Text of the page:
Exodus 4, Luke 7, Job 21, 1 Corinthians 8

DateVersionReading Plan
@February 21, 2024ESV (2016)M’Cheyne Plan 2024

Exodus 4

Exodus 4:15–16 (ESV) 15 You shall speak to him and put the words in his mouth, and I will be with your mouth and with his mouth and will teach you both what to do. 16 He shall speak for you to the people, and he shall be your mouth, and you shall be as God to him.

God commissioned Moses to speak to the people, but multiple times Moses rebutted that they would not believe him or that he lacked eloquence. With anger kindled, God then appointed Aaron, Moses’ older brother, to speak for Moses to the people. It seems either God would speak to Moses to speak Aaron to speak to the people, or, Aaron would abide in and be a spokesman for the commands of God. However it was, the relationship between the three is certainly unique.

Luke 7

Luke 7:41–43 (ESV) 41 “A certain moneylender had two debtors. One owed five hundred denarii, and the other fifty. 42 When they could not pay, he cancelled the debt of both. Now which of them will love him more?” 43 Simon answered, “The one, I suppose, for whom he cancelled the larger debt.” And he said to him, “You have judged rightly.”

Reflecting on this passage and the things that I have done, the hurt I have caused, the sorrow I have brought my Lord, I am gripped with gratitude for the debt that has been paid by the blood of Jesus. Praise Him for the seasons in which we are given a glimpse into the depth of our sin and of the forgiveness offered in Christ.

Job 21

Job 21:12–13 (ESV) 12  They sing to the tambourine and the lyre and rejoice to the sound of the pipe. 13  They spend their days in prosperity, and in peace they go down to Sheol.

The celebration of sinful prosperity and resulting peaceful decent into Sheol is haunting. I am reminded of the famous C. S. Lewis quote from “The Screwtape Letters” which reads, “Indeed the safest road to Hell is the gradual one-the gentle slope, soft underfoot, without sudden turnings, without milestones, without signposts.” It is a grace to be suddenly jarred and plucked from the path of darkness.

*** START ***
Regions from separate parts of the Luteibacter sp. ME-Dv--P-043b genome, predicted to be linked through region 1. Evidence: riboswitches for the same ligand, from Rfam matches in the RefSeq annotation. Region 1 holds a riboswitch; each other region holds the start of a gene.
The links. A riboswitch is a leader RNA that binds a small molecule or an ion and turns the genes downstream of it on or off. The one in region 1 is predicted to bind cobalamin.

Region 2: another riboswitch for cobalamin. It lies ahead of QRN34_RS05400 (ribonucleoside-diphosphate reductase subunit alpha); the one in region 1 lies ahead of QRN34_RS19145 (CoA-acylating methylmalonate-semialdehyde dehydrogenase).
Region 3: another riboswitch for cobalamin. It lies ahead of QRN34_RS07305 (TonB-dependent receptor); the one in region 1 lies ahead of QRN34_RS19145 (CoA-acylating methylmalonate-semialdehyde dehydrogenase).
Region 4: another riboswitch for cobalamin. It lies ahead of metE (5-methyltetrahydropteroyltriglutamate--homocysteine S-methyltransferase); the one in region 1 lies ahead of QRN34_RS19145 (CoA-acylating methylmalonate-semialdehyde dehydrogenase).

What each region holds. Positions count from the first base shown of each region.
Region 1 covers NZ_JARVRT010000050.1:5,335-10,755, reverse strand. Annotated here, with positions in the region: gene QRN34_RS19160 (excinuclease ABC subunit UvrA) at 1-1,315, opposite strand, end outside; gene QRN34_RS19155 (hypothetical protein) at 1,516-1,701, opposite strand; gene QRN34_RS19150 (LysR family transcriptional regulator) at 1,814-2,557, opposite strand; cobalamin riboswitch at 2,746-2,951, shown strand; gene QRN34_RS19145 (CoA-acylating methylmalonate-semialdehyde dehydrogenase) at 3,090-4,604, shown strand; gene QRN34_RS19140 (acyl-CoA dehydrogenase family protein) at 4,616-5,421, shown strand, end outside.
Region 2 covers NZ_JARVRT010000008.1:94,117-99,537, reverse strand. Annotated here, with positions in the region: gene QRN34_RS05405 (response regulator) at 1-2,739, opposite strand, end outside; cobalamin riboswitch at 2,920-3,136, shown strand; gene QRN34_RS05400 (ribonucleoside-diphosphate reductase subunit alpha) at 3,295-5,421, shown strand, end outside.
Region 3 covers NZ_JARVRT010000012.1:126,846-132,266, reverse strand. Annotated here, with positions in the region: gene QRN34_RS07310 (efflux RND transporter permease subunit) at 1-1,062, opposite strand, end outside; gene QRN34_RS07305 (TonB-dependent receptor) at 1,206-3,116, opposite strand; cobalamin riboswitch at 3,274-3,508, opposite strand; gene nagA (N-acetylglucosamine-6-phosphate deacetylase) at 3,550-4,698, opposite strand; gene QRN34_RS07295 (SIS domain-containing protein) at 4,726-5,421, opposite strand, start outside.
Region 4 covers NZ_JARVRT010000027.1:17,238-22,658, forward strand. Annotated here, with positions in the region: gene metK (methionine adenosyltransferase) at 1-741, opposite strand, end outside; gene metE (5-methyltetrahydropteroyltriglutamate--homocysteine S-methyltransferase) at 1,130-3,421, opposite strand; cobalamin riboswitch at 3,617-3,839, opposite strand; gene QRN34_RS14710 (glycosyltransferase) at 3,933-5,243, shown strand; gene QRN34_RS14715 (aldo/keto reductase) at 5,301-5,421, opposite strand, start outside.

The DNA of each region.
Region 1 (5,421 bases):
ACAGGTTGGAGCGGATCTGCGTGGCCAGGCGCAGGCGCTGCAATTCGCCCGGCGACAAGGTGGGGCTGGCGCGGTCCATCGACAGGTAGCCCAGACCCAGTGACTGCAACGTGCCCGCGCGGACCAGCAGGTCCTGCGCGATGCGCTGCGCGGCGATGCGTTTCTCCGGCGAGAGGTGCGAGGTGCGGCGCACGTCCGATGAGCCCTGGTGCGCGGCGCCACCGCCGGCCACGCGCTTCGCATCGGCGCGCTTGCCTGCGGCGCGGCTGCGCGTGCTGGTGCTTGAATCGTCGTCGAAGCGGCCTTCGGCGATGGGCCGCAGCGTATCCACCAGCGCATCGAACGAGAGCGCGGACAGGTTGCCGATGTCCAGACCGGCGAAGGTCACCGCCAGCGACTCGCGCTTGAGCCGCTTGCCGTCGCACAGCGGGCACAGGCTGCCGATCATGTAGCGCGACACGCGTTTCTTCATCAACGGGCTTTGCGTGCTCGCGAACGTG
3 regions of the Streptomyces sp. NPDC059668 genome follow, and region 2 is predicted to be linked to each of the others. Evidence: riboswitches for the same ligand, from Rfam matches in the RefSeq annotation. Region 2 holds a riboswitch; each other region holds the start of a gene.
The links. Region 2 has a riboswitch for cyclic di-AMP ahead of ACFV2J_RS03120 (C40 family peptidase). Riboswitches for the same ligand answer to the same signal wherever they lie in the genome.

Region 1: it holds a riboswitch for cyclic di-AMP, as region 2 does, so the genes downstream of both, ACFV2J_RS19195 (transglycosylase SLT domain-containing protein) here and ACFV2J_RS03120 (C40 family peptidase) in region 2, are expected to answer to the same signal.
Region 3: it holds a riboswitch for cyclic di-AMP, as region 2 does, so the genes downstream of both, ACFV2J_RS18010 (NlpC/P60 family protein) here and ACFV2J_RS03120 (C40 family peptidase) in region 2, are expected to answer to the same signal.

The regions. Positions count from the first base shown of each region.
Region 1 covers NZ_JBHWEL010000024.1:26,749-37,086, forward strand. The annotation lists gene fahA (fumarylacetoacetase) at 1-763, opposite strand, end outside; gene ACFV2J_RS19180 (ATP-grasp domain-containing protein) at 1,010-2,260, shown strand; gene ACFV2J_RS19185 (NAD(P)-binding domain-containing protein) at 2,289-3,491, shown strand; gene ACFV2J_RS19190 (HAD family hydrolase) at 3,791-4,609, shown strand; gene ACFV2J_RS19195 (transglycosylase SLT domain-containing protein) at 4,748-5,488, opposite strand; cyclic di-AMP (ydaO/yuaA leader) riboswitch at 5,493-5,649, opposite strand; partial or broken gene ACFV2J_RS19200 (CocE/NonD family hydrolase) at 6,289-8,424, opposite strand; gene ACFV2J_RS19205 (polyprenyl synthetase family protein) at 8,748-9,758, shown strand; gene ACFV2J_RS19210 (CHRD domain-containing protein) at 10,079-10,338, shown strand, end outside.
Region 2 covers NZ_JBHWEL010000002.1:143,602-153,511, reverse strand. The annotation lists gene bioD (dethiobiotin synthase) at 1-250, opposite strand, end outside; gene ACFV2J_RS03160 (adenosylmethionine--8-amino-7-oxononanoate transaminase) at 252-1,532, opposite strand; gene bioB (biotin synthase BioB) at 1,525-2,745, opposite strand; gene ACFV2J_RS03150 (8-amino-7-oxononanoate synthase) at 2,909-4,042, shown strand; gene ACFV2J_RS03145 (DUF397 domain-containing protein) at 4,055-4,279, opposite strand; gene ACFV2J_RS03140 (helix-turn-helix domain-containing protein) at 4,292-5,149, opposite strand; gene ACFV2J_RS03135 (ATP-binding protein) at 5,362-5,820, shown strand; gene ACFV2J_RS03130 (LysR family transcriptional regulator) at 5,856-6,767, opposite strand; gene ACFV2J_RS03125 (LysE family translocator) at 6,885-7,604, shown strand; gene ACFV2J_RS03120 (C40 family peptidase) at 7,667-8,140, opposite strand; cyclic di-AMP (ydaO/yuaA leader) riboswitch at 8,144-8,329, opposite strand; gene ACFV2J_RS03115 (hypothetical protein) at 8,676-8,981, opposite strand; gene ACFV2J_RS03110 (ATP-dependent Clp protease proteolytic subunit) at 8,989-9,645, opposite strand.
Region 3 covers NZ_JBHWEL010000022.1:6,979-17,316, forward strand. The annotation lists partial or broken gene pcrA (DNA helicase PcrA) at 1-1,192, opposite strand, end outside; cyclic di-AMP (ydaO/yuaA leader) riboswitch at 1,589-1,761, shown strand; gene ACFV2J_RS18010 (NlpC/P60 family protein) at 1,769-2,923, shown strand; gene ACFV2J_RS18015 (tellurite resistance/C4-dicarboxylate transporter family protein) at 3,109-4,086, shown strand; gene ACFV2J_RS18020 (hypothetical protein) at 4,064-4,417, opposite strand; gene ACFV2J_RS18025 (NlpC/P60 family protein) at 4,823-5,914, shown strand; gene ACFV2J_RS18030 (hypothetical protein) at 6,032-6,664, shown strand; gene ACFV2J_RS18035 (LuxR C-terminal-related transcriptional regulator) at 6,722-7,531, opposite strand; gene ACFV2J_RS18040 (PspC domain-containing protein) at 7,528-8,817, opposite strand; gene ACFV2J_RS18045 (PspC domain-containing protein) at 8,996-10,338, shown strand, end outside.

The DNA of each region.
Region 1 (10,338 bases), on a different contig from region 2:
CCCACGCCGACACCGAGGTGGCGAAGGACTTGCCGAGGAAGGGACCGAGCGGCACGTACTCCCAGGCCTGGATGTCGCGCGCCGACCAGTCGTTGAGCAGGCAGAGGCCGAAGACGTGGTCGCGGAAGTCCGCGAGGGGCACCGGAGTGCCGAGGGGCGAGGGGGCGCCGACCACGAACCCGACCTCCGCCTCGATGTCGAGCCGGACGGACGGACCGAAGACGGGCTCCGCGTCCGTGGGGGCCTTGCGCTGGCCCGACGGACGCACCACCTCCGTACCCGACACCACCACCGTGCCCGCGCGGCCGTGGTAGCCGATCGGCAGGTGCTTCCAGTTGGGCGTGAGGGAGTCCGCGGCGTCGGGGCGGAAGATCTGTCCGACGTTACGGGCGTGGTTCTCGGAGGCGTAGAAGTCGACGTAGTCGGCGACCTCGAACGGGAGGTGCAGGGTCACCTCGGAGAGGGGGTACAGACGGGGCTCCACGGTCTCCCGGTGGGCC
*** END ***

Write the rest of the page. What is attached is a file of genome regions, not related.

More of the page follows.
1 Corinthians 8

1 Corinthians 8:12 (ESV) 12 Thus, sinning against your brothers and wounding their conscience when it is weak, you sin against Christ.

Paul is speaking here specifically on eating food offered to idols, but there is an overarching principle to be drawn. When we sin against our Christian brethren, we are wounding consciences and sinning against our Lord. The weight of this should manifest in the great care we take in our dealings with others, ever to bless, uplift and stir up one another to love and good works.

Carson on Exodus 4

…Pharaoh is already a wicked person. In particular, he has enslaved the covenant people of God. God has not hardened a morally neutral man; he has pronounced judgment on a wicked man. Hell itself is a place where repentance is no longer possible. God’s hardening has the effect of imposing that sentence a little earlier than usual.

This first of three observations offered by Carson on the Pharaoh of Egypt is enlightening. The fact that Pharaoh was already evil reconciles the difficulty of whether he hardened his own heart or it was hardened by God. The sentencing of sinful humanity is wholly just, making the clemency granted by God’s mercy in Christ a wonder to behold.